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For the Children's Hour by  Carolyn S. Bailey

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THE OAK TREE AND THE LINDEN

C. S. B. Adapted from the Greek myth.

THERE was once a good old couple who lived in a little cottage upon a hilltop. Baucis and Philemon were their names, and, although they were very poor, they tended their bees, and pruned their grape vine, and milked their one cow, and were happy from morning till night. For they loved each other dearly, and they were ready to share whatever they had with any one in need.

At the foot of the hill lay a beautiful village, with pleasant roads, and rich pasture lands all about it; but it was full of wicked, selfish people, who had no love in their hearts, and thought only of themselves.

[186] One evening, as Baucis and Philemon sat in their cottage door, they saw two strangers coming slowly up the hill. There was a great noise of shouting, and the barking of the dogs from the village, for the people were following the strangers, and jeering at them because they were footsore, and ragged, and weary.

"Let us go to meet them," cried old Baucis, "and ask them to share our supper, and stay with us for the night."

So Baucis and Philemon brought the strangers, who were quite faint for food, to their cottage, and they spread before them all that they had, which was very little—a half a loaf of brown bread, a tiny bit of honey from their own hives, and a pitcher of milk. The pitcher was only partly full, and when Philemon had filled two bowls for the strangers, there was but a drop left.

The strangers ate as if they had never tasted anything as good, although the supper was exceedingly small.

"More of this delicious milk, Philemon!" cried one of the strangers, and, as Philemon took the pitcher to drain the last drop into the bowl, a wonderful fountain of milk burst forth from the bottom of the pitcher, so that the more she poured the more there remained.

And it was so with the loaf, which stayed always the same size, although the two strangers cut slice after slice, praising Philemon for its sweetness and lightness. The honey grew the color of gold, and sweeter each minute; and the single, tiny bunch of grapes grew to a bunch of such size that the strangers were not able to eat it, and the grapes filled all the cottage with their wonderful fragrance.

"These are strange travelers!" whispered the old [187] couple to each other, "who are able to do such marvelous things."

That night Baucis and Philemon slept upon the floor, that the strangers might have their bed; and in the morning they went to the edge of the hill to see the strangers safely started on their homeward way.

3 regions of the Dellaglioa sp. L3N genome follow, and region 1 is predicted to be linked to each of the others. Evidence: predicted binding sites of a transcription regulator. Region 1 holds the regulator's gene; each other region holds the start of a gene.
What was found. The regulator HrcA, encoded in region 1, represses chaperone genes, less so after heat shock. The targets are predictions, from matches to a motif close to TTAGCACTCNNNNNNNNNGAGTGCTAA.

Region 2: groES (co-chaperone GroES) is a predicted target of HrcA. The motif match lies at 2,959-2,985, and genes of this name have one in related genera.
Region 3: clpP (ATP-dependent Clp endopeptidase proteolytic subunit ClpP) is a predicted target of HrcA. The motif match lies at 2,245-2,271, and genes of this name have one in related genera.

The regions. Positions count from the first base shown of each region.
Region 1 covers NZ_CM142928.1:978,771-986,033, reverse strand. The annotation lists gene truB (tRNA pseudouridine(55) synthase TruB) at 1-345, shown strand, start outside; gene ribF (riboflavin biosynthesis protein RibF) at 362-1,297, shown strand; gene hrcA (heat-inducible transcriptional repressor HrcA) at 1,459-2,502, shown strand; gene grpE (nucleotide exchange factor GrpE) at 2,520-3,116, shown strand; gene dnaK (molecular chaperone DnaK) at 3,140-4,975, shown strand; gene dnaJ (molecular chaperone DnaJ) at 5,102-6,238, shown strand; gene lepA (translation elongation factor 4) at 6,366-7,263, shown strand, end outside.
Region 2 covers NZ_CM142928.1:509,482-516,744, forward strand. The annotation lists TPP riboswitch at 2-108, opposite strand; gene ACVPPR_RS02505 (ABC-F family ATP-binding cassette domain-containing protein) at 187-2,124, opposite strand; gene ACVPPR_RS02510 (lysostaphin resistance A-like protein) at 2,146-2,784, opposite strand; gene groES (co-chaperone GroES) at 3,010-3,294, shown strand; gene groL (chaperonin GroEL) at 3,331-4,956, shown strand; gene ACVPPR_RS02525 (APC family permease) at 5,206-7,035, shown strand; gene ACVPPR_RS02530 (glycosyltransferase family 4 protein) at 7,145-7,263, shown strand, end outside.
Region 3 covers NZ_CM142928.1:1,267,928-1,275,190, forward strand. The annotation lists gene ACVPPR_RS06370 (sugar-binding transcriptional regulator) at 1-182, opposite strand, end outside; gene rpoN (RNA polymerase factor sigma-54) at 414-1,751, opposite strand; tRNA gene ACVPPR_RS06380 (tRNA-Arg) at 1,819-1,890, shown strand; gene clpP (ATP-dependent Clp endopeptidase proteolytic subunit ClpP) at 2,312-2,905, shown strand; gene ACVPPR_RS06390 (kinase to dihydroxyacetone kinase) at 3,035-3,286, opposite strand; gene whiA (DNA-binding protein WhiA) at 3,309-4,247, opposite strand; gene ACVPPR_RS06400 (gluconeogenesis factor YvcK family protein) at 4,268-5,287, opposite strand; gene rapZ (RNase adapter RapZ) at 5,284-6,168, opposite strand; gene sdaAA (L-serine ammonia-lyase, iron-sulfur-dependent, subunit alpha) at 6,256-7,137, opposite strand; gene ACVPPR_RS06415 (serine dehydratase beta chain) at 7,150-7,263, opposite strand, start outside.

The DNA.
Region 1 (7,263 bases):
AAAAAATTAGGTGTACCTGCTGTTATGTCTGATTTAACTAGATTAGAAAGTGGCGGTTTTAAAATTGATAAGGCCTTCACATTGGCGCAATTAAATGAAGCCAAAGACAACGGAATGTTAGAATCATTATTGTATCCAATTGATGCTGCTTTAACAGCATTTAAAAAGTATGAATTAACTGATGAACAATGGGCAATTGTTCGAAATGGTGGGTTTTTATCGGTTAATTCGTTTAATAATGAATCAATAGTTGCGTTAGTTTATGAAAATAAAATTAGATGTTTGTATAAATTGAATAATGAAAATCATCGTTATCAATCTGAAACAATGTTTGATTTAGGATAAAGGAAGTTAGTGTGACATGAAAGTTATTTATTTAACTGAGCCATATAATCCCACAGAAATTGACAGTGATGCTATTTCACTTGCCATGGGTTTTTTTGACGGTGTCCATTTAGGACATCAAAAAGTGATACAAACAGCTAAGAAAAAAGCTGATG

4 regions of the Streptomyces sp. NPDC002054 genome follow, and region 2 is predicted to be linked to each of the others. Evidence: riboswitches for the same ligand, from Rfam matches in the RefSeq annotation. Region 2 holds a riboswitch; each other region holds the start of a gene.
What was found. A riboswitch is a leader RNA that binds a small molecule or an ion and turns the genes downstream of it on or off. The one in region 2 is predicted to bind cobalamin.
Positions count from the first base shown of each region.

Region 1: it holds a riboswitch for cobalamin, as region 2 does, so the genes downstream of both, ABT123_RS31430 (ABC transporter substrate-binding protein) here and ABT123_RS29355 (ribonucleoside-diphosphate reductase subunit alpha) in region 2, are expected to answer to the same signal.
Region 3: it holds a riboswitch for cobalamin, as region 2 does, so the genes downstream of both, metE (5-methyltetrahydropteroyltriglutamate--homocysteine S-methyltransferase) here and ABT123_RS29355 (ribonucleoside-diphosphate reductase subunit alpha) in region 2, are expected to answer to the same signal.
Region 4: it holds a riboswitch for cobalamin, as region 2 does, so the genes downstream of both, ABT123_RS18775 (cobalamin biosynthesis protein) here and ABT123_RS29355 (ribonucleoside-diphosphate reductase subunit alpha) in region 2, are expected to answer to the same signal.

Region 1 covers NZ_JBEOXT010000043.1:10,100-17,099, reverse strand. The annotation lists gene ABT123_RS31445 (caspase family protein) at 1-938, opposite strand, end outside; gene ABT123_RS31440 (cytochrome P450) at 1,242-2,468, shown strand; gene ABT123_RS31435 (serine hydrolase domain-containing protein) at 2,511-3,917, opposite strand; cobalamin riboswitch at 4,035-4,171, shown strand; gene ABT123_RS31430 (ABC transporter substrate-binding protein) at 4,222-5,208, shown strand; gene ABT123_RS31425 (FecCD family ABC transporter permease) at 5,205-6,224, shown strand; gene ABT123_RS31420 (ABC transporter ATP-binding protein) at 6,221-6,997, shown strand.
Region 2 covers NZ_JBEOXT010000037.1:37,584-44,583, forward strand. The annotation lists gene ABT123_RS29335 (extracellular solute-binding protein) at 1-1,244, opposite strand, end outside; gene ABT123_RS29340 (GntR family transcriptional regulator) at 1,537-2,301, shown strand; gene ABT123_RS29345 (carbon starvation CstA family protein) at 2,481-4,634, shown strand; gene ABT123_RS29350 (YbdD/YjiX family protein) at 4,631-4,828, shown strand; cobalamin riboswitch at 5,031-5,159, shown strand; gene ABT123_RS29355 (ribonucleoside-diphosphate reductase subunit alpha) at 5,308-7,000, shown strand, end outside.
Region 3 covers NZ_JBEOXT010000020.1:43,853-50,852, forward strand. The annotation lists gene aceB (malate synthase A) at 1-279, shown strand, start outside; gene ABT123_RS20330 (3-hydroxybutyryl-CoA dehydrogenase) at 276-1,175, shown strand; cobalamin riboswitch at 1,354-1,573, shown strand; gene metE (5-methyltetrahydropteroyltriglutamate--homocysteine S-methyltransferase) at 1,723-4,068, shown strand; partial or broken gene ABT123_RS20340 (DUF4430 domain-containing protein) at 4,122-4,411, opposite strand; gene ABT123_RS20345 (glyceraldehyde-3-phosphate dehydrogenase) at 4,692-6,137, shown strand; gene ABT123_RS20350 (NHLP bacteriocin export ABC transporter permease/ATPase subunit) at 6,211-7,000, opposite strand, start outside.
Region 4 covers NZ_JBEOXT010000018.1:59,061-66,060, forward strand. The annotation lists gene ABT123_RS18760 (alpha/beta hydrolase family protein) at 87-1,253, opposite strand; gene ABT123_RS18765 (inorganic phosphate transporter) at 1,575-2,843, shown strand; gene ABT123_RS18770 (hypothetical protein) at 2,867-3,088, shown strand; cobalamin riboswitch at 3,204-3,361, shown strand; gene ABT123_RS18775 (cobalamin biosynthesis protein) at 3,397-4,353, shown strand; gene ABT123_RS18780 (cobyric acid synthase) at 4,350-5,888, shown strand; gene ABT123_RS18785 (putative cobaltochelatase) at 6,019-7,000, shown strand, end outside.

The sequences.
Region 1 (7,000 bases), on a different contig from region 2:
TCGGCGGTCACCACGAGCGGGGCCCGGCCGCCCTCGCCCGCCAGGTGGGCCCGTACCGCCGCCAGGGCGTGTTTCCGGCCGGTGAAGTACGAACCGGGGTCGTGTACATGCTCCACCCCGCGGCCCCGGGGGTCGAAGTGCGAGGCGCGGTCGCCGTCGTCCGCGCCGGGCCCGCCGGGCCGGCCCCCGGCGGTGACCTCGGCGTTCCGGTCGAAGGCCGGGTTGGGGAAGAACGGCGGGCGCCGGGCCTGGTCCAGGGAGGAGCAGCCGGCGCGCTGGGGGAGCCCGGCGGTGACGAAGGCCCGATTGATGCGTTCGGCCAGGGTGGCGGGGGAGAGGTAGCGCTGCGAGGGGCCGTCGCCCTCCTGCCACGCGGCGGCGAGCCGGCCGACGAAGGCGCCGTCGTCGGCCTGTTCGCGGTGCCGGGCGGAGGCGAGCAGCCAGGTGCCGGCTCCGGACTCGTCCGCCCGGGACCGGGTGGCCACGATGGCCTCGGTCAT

"The villagers are thoughtless and rude," said Baucis. "I hope they may not torment you again, good sirs."

But the strangers smiled, and pointed to the foot of the hill. There was no village there. Where it had stood a blue lake rippled, covering, with its clear waters, the houses and the trees. Baucis and Philemon rubbed their eyes in wonder.

"People with no love in their hearts shall not live upon the earth," said the strangers. "As for you, my good people, we thank you; and whatever you wish for most, that shall be given you."

As they spoke, the strangers vanished from sight, like mist in the morning sky; and Baucis and Philemon turned to see that their tiny cottage had disappeared also, and in its place stood a tall, white marble palace, with a beautiful park all about.

So the old couple went in, and they lived in their palace a great, great while, taking good care of their wonderful pitcher. No one ever passed their door without having a drink from the bubbling fountain of milk, and Baucis and Philemon were so happy doing good deeds for others that they never thought of wishing for anything for themselves.

But, after years and years had passed they grew very old.

"I wish we might never die, but could always stay together!" said Baucis, one day, to Philemon.

[188] The next morning, where the tall marble palace had stood, there was nothing save a few stones with the moss growing over them; Philemon and Baucis were gone; but there, on the hilltop, stood two beautiful trees—an oak tree and a linden—with their branches all twined and twisted together.

"I am old Baucis!" whispered the oak.

"I am Philemon!" sighed the linden—and there they stand to-day, quite close to each other, and always ready to spread their leafy shade over every tired stranger who chances to climb the hill.


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